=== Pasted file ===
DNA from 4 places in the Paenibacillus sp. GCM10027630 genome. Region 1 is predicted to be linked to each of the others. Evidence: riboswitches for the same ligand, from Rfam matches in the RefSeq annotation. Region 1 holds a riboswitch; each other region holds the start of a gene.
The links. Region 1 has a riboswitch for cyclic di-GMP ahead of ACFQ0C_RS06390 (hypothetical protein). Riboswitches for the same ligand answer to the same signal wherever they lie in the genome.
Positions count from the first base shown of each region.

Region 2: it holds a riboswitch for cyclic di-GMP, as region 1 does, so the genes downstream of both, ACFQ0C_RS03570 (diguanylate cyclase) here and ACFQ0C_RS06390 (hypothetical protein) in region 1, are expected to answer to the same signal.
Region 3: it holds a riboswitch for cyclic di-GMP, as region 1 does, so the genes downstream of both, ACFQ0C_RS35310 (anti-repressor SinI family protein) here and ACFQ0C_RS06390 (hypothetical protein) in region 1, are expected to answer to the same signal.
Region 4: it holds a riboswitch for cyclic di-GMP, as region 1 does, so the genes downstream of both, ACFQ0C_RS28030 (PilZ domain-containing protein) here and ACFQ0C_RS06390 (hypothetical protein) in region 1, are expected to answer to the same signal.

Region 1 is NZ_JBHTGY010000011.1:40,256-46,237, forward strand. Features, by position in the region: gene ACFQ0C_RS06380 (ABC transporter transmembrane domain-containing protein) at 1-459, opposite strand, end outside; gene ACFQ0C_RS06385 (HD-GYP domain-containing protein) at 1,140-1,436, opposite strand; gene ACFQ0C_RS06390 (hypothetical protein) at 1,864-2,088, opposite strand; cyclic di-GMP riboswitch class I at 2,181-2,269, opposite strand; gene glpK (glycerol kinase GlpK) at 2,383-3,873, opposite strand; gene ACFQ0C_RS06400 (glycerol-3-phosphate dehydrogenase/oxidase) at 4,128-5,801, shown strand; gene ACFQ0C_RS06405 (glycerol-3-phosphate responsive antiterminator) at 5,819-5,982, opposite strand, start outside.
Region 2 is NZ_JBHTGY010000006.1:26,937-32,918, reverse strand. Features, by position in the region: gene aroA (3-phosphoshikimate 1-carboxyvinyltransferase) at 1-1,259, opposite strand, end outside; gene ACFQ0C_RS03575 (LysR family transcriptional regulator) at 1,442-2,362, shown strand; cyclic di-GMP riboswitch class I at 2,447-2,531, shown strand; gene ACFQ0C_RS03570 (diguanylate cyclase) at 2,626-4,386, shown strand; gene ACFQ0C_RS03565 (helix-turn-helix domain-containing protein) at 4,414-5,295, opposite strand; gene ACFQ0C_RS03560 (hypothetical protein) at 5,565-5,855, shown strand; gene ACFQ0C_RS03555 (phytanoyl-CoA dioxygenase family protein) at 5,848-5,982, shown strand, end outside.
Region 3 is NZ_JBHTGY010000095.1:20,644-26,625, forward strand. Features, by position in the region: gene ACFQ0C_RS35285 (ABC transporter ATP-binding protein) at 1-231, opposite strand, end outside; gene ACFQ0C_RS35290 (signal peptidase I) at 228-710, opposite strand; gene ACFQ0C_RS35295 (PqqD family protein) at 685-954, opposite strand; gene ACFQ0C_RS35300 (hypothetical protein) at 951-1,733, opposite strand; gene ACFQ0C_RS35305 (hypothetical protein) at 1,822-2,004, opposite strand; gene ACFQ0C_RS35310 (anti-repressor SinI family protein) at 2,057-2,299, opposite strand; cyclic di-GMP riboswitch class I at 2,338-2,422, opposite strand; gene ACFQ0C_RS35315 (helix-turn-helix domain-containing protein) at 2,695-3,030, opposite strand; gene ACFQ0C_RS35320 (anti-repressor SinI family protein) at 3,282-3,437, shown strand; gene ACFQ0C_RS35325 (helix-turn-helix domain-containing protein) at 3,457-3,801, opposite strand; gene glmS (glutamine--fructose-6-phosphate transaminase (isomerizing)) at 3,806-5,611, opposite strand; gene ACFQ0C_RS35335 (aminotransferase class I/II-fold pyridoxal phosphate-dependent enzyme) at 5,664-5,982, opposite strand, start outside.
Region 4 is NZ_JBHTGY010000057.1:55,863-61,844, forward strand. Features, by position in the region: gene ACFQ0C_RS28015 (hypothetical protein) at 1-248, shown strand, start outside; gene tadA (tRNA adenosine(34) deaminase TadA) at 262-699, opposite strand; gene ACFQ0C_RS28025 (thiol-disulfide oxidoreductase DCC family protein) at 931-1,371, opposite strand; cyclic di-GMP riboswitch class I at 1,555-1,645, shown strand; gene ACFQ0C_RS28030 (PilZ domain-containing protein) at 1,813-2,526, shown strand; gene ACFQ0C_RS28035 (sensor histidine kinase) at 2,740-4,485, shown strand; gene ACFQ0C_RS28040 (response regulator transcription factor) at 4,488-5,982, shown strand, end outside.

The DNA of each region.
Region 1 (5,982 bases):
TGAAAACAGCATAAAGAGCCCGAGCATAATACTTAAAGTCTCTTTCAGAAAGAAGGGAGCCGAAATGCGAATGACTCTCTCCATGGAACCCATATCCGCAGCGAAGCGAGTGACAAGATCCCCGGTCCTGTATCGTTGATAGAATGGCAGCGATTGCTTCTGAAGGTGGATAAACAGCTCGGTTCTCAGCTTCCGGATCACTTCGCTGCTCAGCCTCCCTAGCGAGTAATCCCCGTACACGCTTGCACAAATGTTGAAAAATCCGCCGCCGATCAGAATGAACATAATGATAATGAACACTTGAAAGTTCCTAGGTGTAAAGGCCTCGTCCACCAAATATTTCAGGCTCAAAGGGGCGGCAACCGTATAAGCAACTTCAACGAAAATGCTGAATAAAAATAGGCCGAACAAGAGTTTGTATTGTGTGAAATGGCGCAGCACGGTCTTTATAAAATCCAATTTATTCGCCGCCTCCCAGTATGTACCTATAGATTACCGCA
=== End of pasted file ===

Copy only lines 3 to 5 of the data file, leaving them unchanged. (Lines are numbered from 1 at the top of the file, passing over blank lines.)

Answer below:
Positions count from the first base shown of each region.

Region 2: it holds a riboswitch for cyclic di-GMP, as region 1 does, so the genes downstream of both, ACFQ0C_RS03570 (diguanylate cyclase) here and ACFQ0C_RS06390 (hypothetical protein) in region 1, are expected to answer to the same signal.
Region 3: it holds a riboswitch for cyclic di-GMP, as region 1 does, so the genes downstream of both, ACFQ0C_RS35310 (anti-repressor SinI family protein) here and ACFQ0C_RS06390 (hypothetical protein) in region 1, are expected to answer to the same signal.